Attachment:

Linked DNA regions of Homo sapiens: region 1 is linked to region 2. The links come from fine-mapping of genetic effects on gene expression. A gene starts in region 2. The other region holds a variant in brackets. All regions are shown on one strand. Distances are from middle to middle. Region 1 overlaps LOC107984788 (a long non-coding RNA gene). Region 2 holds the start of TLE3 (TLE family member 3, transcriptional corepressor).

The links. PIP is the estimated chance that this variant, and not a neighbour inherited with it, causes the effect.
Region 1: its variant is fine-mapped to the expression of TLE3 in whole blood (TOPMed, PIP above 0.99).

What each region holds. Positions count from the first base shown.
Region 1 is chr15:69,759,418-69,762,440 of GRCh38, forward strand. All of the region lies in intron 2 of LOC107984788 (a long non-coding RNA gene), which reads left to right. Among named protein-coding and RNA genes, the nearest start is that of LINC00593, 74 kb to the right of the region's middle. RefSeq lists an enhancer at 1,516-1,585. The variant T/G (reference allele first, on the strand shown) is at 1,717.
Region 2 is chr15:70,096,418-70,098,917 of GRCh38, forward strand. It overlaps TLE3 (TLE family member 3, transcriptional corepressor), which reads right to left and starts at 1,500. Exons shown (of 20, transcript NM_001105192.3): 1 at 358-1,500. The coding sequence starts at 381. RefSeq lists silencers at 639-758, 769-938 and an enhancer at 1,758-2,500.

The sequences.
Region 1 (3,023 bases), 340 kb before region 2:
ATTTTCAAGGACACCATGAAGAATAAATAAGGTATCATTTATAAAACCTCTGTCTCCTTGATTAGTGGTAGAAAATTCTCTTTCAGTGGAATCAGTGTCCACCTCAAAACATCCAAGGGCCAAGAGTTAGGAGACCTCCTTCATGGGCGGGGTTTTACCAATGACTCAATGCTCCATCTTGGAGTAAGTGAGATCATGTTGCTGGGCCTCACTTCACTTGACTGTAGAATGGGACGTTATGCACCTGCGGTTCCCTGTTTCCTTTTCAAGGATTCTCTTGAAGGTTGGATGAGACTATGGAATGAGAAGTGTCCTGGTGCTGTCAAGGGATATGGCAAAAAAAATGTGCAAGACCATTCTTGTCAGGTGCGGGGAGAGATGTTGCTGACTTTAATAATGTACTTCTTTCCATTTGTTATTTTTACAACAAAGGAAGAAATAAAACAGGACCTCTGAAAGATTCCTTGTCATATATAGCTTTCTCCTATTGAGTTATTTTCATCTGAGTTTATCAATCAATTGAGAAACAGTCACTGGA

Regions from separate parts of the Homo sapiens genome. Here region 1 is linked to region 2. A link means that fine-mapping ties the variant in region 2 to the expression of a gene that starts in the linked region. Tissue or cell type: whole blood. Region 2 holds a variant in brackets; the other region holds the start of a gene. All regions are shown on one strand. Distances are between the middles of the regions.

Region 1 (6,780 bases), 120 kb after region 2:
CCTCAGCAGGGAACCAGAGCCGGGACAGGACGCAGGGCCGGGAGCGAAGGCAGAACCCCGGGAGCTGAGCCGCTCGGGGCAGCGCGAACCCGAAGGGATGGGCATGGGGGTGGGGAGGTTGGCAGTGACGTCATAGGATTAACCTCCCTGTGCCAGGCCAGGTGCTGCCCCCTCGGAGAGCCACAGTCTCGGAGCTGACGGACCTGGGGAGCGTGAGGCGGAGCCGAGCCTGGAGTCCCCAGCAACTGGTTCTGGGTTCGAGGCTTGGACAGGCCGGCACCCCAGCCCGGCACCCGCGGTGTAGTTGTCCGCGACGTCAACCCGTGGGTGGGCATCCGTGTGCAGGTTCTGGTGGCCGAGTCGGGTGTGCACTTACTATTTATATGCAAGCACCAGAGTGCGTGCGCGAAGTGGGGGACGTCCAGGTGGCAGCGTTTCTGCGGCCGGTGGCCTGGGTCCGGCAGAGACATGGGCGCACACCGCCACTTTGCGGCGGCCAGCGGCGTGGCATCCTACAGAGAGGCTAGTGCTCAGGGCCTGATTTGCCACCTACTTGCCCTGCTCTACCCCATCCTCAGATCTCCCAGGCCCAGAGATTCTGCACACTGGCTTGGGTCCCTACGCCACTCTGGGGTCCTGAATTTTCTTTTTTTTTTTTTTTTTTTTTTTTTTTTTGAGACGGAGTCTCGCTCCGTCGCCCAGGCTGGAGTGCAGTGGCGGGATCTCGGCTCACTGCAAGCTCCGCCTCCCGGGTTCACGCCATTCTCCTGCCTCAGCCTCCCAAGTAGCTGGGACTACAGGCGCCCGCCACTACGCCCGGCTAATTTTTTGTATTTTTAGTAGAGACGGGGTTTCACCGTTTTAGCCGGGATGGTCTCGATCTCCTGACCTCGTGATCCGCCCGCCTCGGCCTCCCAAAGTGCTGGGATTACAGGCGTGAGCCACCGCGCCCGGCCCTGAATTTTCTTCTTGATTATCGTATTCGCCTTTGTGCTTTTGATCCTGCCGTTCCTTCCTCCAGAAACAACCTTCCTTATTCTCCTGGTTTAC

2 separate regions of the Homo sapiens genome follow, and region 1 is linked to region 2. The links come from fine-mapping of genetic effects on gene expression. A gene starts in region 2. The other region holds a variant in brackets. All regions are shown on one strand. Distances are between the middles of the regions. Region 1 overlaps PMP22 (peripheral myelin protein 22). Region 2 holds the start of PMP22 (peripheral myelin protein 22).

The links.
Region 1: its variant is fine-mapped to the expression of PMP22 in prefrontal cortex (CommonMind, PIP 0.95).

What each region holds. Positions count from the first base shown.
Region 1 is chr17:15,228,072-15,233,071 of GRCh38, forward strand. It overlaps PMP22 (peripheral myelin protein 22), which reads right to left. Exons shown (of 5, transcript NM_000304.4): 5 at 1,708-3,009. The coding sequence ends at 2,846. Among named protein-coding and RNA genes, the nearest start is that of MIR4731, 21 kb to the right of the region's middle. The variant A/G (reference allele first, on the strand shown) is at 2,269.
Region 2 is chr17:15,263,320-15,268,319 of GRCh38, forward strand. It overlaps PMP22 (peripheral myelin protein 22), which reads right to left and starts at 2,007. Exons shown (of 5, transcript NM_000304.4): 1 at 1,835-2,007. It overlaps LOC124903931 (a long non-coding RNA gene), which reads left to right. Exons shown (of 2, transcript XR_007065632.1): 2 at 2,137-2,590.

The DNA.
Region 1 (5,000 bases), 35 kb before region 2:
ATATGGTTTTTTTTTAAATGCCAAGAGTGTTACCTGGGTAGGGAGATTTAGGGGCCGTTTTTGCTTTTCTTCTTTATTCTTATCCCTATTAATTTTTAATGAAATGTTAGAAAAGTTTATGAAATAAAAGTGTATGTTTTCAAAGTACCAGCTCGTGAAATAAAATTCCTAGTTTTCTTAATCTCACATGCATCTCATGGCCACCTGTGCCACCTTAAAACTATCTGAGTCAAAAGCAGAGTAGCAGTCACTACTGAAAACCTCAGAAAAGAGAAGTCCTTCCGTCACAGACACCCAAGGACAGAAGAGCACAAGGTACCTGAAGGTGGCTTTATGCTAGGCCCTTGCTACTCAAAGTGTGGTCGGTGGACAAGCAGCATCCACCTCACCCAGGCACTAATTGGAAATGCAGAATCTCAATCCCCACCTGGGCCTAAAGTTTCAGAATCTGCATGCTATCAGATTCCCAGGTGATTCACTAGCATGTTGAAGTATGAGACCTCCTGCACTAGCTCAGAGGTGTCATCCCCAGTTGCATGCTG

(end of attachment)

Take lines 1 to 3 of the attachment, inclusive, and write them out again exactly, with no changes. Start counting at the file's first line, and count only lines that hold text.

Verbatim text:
Linked DNA regions of Homo sapiens: region 1 is linked to region 2. The links come from fine-mapping of genetic effects on gene expression. A gene starts in region 2. The other region holds a variant in brackets. All regions are shown on one strand. Distances are from middle to middle. Region 1 overlaps LOC107984788 (a long non-coding RNA gene). Region 2 holds the start of TLE3 (TLE family member 3, transcriptional corepressor).

The links. PIP is the estimated chance that this variant, and not a neighbour inherited with it, causes the effect.
Region 1: its variant is fine-mapped to the expression of TLE3 in whole blood (TOPMed, PIP above 0.99).